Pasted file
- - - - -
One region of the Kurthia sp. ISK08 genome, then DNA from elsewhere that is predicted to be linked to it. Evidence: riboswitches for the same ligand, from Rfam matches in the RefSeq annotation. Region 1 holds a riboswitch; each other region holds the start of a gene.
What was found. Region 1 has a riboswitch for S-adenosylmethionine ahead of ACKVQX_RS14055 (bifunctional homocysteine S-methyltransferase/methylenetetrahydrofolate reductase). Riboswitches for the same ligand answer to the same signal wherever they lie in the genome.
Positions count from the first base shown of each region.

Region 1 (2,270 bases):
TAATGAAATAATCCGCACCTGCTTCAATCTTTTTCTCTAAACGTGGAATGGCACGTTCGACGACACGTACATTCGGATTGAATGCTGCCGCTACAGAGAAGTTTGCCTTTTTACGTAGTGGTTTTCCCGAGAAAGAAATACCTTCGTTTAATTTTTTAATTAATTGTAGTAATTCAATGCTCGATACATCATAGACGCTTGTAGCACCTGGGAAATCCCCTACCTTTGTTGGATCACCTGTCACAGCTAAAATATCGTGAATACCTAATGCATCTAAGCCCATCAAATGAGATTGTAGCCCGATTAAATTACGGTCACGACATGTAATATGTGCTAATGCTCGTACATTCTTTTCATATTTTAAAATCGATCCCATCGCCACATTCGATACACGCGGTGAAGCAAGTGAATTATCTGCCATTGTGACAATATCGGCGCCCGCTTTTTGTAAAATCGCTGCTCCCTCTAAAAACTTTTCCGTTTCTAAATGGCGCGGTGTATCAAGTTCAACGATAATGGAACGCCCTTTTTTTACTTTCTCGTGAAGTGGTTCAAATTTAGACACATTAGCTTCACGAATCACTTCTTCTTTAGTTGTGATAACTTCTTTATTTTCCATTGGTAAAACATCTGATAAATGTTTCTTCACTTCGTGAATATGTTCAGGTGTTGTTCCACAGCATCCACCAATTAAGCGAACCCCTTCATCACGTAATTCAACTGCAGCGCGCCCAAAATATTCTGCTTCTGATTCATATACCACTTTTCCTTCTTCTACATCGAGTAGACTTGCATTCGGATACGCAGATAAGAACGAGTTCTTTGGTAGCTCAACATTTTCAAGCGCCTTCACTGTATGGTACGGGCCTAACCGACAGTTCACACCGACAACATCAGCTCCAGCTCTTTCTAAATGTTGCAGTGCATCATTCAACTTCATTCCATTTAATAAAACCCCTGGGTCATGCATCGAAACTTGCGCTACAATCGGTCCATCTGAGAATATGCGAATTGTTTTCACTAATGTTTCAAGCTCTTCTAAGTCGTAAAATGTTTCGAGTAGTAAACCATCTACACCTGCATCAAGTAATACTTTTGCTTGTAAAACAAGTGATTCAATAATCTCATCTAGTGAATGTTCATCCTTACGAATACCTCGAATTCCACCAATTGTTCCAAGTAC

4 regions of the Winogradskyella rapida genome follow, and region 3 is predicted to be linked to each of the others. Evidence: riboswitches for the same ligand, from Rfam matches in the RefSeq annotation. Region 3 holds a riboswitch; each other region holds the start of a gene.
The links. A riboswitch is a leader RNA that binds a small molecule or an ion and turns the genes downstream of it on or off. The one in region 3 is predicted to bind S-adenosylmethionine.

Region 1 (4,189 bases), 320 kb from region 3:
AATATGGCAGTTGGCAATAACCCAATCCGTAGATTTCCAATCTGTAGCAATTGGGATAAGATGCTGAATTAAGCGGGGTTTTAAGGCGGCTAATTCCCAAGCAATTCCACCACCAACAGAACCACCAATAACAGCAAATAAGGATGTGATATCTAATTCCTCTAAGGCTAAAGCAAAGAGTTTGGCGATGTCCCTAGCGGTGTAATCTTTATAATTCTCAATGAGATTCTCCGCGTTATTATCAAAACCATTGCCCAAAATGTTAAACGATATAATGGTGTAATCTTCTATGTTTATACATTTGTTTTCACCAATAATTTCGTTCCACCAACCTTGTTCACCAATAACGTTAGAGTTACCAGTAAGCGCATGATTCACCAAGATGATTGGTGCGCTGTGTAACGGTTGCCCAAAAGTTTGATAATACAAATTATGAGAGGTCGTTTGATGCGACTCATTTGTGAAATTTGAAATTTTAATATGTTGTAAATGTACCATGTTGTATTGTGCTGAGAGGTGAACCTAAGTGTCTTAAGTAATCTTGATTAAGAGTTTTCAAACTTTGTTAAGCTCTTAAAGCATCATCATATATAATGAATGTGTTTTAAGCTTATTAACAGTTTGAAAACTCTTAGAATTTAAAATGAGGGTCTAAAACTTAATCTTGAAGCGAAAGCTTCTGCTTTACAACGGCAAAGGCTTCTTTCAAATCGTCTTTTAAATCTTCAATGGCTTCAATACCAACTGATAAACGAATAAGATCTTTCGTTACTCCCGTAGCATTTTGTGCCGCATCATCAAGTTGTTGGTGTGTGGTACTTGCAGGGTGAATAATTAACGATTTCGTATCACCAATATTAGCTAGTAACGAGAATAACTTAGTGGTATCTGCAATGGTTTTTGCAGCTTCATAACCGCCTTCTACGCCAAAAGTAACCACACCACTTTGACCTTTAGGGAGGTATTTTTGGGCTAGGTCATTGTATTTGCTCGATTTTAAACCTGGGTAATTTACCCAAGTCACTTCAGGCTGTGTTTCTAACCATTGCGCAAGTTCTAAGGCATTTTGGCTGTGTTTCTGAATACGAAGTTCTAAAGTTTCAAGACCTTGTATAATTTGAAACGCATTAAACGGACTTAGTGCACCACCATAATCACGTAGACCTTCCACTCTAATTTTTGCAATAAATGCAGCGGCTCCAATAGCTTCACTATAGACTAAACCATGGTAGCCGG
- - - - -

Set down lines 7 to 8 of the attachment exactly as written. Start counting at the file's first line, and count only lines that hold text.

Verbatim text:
The links. A riboswitch is a leader RNA that binds a small molecule or an ion and turns the genes downstream of it on or off. The one in region 3 is predicted to bind S-adenosylmethionine.

Region 1 (4,189 bases), 320 kb from region 3: